Image: Simphiwe Mbana

Ottolenghi was in town the other day. If you don’t know who that is, then find someone who loves you enough to want to improve your cooking. Yotam Ottolenghi is the guru of why-didn’t-I-think-of-that cooking: a typical Ottolenghi meal takes something you keep in your cupboard (linguine, peanut butter) and adds an unexpected ingredient, usually burnt (lemon, aubergine) with an anxiety-inducing lashing of olive oil. He makes the sort of food you serve self-deprecatingly on a platter with an intimidating loaf of sourdough, in your expertly tended garden, while your guests look on in envy.

What the celebrity chef was doing sampling the last of our summer wine was the subject of intense speculation among my friends and me. Would the proprietor of such unequivocal recipe tomes as Plenty, Simple, and, of course, Comfort, have sampled a Gatsby while he was here? What would he have found interesting, or unexpected?

To travel as someone whose daily grind is all about the sensory joy of food must be a bit of a pain. Ordinary hacks like you or me grow sick of our own cooking all the time, so imagine how odd it might be to fly to the other side of the world only to be presented with someone’s less-good take on your roast-grape and curried-yoghurt starter?

This is perhaps an extreme version of when people say, “Wherever you go, there you are.” The enlightenment era gifted us the romantic notion of the grand tour, where travel is always a voyage of exploration, even if the journey is ultimately about finding yourself (self-obsession did not begin with the forward-facing cell-phone camera). Travel is like a trampoline, where you venture elastically away from where you started, only to return to earth (hopefully on your feet). Bouncing too far away from the familiar becomes scary, so why not go somewhere you can be reasonably certain the food will be good?

For those who can afford to do so, travel is more than ever about seeking out reassuring spaces in which to find ourselves interesting again. It may not immediately seem apparent, especially when you think about how much tourism advertising is about getting you to believe that you’re the sort of person who will fling yourself over white-water rapids or tango in a plaza because that’s who you are all the time.

The fantasy is that being placed in a strange location will unlock the sense of adventure you always knew you had. But the reality is that your medical insurance probably won’t cover a helicopter evacuation if one of your important parts experiences an unexpected change in its relationship with the rest of you. You might well conclude that it’s better to Eat Pray Love your way through your journey. And here lies the alchemy. Food nurtures the soul, as does travel. So, if you think of travel as self-improvement rather than an expensive indulgence, then it makes sense to combine the two. Thus runs the appeal of food tourism.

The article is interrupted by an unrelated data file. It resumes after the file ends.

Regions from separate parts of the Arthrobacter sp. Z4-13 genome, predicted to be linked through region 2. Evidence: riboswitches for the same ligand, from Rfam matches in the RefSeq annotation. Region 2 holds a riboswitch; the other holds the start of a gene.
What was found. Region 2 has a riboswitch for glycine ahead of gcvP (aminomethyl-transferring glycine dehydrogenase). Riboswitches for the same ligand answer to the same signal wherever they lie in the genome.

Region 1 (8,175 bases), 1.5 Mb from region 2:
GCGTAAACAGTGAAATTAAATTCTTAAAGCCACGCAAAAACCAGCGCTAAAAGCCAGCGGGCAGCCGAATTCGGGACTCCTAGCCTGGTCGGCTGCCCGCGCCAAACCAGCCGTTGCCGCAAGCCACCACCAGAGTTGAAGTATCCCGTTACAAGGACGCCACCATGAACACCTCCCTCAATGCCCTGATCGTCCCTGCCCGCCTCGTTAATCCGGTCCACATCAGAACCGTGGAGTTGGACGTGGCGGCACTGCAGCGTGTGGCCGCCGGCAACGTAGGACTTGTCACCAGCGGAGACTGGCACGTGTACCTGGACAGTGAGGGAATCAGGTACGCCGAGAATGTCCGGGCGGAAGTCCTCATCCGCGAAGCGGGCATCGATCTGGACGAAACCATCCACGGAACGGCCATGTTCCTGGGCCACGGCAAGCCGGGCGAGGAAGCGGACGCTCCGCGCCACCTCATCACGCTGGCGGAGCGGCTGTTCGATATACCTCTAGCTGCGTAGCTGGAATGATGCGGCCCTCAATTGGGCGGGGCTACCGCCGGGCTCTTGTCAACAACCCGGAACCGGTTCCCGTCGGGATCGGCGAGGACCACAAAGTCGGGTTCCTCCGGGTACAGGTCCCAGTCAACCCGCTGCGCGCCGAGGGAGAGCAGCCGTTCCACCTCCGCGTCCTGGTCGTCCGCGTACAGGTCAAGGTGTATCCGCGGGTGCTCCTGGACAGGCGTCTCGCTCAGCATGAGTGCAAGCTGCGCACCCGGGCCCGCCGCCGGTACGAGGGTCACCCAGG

Travel is more than ever about seeking out reassuring spaces in which to find ourselves interesting again.

But, of course, comfort trumps novelty more often than not. Not that novelty is a readily findable commodity these days: you’re not going to turn over a corner of Dordogne that has somehow escaped the attentions of some other intrepid gastro-tourist. This is why a lot of the culture-mongering you are confronted with when you travel is about reducing all the unique and textured ingredients that make up a place to some easily apprehended version of the local. I would not know what to feed Ottolenghi if he showed up at my door (once I’d recovered). When you try to summarise an entire place via its food, it feels like you set out to devise a rich stock and ended up with an instant-noodle packet.

As the child of immigrant academics who moved halfway across the world when they were in their twenties, I feel like I should be more excited by the intersection of food and travel but, increasingly, I find myself as drawn to culinary tourism as I am to barbed wire. Especially since a large part of my professional life — literary festivals, fellowships, the occasional conference — is spent trying to pick a restaurant in a strange place.

If we weren’t so committed to the idea that travel is about experiences we can relate to our friends later, then it wouldn’t matter so much. But you know as well as I do that one of the first questions you’ll be asked when you return from wherever you’ve been is, “What did you eat?” And you can’t simply say you ate your weight in pizza, even if you were in New York. You’re expected to be discerning, to choose the very best. What you eat will determine the story you tell later.

When I travel on my own time, I try to make that story more interesting by figuring out how something ended up where it is. The story of why there are so many Haitian street-food vendors in Philadelphia is far more interesting than the story of how we tried to find the best Philly cheesesteak. There’s so much more to discover in what we don’t know. So, I’m sure that Mr Ottolenghi ate well (it’s difficult to do badly, down here). But, more than that, I hope he ate something that surprised him.

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